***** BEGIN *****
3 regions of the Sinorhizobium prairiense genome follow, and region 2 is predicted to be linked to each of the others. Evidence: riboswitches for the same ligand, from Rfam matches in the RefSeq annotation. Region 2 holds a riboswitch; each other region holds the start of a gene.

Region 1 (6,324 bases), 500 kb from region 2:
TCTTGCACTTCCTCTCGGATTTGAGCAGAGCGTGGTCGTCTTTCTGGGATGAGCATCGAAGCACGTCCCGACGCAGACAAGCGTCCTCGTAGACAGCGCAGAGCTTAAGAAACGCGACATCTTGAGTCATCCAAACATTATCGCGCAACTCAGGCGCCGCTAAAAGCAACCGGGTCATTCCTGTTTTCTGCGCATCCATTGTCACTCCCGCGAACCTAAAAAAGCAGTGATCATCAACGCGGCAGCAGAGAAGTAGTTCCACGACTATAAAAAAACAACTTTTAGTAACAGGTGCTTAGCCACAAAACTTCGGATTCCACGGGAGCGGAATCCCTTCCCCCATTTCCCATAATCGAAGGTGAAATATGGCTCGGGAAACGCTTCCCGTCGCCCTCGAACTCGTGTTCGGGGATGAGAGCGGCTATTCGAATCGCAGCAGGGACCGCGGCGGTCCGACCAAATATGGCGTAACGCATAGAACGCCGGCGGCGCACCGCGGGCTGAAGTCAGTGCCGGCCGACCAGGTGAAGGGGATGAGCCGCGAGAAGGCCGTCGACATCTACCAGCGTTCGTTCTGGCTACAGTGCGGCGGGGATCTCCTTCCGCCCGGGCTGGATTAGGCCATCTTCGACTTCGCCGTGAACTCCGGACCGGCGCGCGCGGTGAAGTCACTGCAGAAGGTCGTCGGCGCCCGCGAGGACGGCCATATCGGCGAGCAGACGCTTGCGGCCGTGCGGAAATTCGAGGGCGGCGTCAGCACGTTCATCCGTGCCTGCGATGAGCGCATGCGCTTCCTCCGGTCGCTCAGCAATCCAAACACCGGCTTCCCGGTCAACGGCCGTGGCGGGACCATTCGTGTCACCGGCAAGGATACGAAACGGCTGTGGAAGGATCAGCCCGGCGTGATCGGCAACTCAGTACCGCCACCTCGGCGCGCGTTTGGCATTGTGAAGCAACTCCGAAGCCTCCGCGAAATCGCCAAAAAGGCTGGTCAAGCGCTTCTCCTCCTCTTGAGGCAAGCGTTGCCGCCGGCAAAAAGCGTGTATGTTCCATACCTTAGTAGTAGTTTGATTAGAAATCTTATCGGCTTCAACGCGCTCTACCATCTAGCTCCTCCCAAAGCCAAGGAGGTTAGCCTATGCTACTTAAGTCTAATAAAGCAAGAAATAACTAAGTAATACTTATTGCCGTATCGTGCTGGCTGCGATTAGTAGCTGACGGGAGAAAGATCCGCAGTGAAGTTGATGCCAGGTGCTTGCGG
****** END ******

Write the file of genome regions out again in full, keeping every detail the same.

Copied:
3 regions of the Sinorhizobium prairiense genome follow, and region 2 is predicted to be linked to each of the others. Evidence: riboswitches for the same ligand, from Rfam matches in the RefSeq annotation. Region 2 holds a riboswitch; each other region holds the start of a gene.

Region 1 (6,324 bases), 500 kb from region 2:
TCTTGCACTTCCTCTCGGATTTGAGCAGAGCGTGGTCGTCTTTCTGGGATGAGCATCGAAGCACGTCCCGACGCAGACAAGCGTCCTCGTAGACAGCGCAGAGCTTAAGAAACGCGACATCTTGAGTCATCCAAACATTATCGCGCAACTCAGGCGCCGCTAAAAGCAACCGGGTCATTCCTGTTTTCTGCGCATCCATTGTCACTCCCGCGAACCTAAAAAAGCAGTGATCATCAACGCGGCAGCAGAGAAGTAGTTCCACGACTATAAAAAAACAACTTTTAGTAACAGGTGCTTAGCCACAAAACTTCGGATTCCACGGGAGCGGAATCCCTTCCCCCATTTCCCATAATCGAAGGTGAAATATGGCTCGGGAAACGCTTCCCGTCGCCCTCGAACTCGTGTTCGGGGATGAGAGCGGCTATTCGAATCGCAGCAGGGACCGCGGCGGTCCGACCAAATATGGCGTAACGCATAGAACGCCGGCGGCGCACCGCGGGCTGAAGTCAGTGCCGGCCGACCAGGTGAAGGGGATGAGCCGCGAGAAGGCCGTCGACATCTACCAGCGTTCGTTCTGGCTACAGTGCGGCGGGGATCTCCTTCCGCCCGGGCTGGATTAGGCCATCTTCGACTTCGCCGTGAACTCCGGACCGGCGCGCGCGGTGAAGTCACTGCAGAAGGTCGTCGGCGCCCGCGAGGACGGCCATATCGGCGAGCAGACGCTTGCGGCCGTGCGGAAATTCGAGGGCGGCGTCAGCACGTTCATCCGTGCCTGCGATGAGCGCATGCGCTTCCTCCGGTCGCTCAGCAATCCAAACACCGGCTTCCCGGTCAACGGCCGTGGCGGGACCATTCGTGTCACCGGCAAGGATACGAAACGGCTGTGGAAGGATCAGCCCGGCGTGATCGGCAACTCAGTACCGCCACCTCGGCGCGCGTTTGGCATTGTGAAGCAACTCCGAAGCCTCCGCGAAATCGCCAAAAAGGCTGGTCAAGCGCTTCTCCTCCTCTTGAGGCAAGCGTTGCCGCCGGCAAAAAGCGTGTATGTTCCATACCTTAGTAGTAGTTTGATTAGAAATCTTATCGGCTTCAACGCGCTCTACCATCTAGCTCCTCCCAAAGCCAAGGAGGTTAGCCTATGCTACTTAAGTCTAATAAAGCAAGAAATAACTAAGTAATACTTATTGCCGTATCGTGCTGGCTGCGATTAGTAGCTGACGGGAGAAAGATCCGCAGTGAAGTTGATGCCAGGTGCTTGCGG